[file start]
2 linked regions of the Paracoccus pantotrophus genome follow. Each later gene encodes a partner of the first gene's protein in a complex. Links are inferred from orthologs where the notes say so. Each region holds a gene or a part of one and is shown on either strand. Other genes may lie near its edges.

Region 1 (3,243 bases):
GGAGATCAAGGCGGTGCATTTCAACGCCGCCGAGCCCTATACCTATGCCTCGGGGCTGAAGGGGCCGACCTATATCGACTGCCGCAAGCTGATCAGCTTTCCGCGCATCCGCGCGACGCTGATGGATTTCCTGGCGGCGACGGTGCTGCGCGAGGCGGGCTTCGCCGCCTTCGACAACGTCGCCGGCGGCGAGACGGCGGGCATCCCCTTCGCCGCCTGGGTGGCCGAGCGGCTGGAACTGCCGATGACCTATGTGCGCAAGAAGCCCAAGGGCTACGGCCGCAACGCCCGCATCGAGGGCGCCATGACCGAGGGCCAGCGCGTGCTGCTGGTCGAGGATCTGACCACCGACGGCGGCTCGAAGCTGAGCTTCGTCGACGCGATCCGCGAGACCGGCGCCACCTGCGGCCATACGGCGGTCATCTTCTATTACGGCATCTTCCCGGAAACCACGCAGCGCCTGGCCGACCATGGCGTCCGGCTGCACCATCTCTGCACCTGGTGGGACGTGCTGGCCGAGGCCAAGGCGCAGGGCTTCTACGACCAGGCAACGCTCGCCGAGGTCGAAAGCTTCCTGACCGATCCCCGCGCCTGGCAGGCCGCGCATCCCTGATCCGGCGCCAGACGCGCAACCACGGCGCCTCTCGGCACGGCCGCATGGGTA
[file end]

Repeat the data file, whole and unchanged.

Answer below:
2 linked regions of the Paracoccus pantotrophus genome follow. Each later gene encodes a partner of the first gene's protein in a complex. Links are inferred from orthologs where the notes say so. Each region holds a gene or a part of one and is shown on either strand. Other genes may lie near its edges.

Region 1 (3,243 bases):
GGAGATCAAGGCGGTGCATTTCAACGCCGCCGAGCCCTATACCTATGCCTCGGGGCTGAAGGGGCCGACCTATATCGACTGCCGCAAGCTGATCAGCTTTCCGCGCATCCGCGCGACGCTGATGGATTTCCTGGCGGCGACGGTGCTGCGCGAGGCGGGCTTCGCCGCCTTCGACAACGTCGCCGGCGGCGAGACGGCGGGCATCCCCTTCGCCGCCTGGGTGGCCGAGCGGCTGGAACTGCCGATGACCTATGTGCGCAAGAAGCCCAAGGGCTACGGCCGCAACGCCCGCATCGAGGGCGCCATGACCGAGGGCCAGCGCGTGCTGCTGGTCGAGGATCTGACCACCGACGGCGGCTCGAAGCTGAGCTTCGTCGACGCGATCCGCGAGACCGGCGCCACCTGCGGCCATACGGCGGTCATCTTCTATTACGGCATCTTCCCGGAAACCACGCAGCGCCTGGCCGACCATGGCGTCCGGCTGCACCATCTCTGCACCTGGTGGGACGTGCTGGCCGAGGCCAAGGCGCAGGGCTTCTACGACCAGGCAACGCTCGCCGAGGTCGAAAGCTTCCTGACCGATCCCCGCGCCTGGCAGGCCGCGCATCCCTGATCCGGCGCCAGACGCGCAACCACGGCGCCTCTCGGCACGGCCGCATGGGTA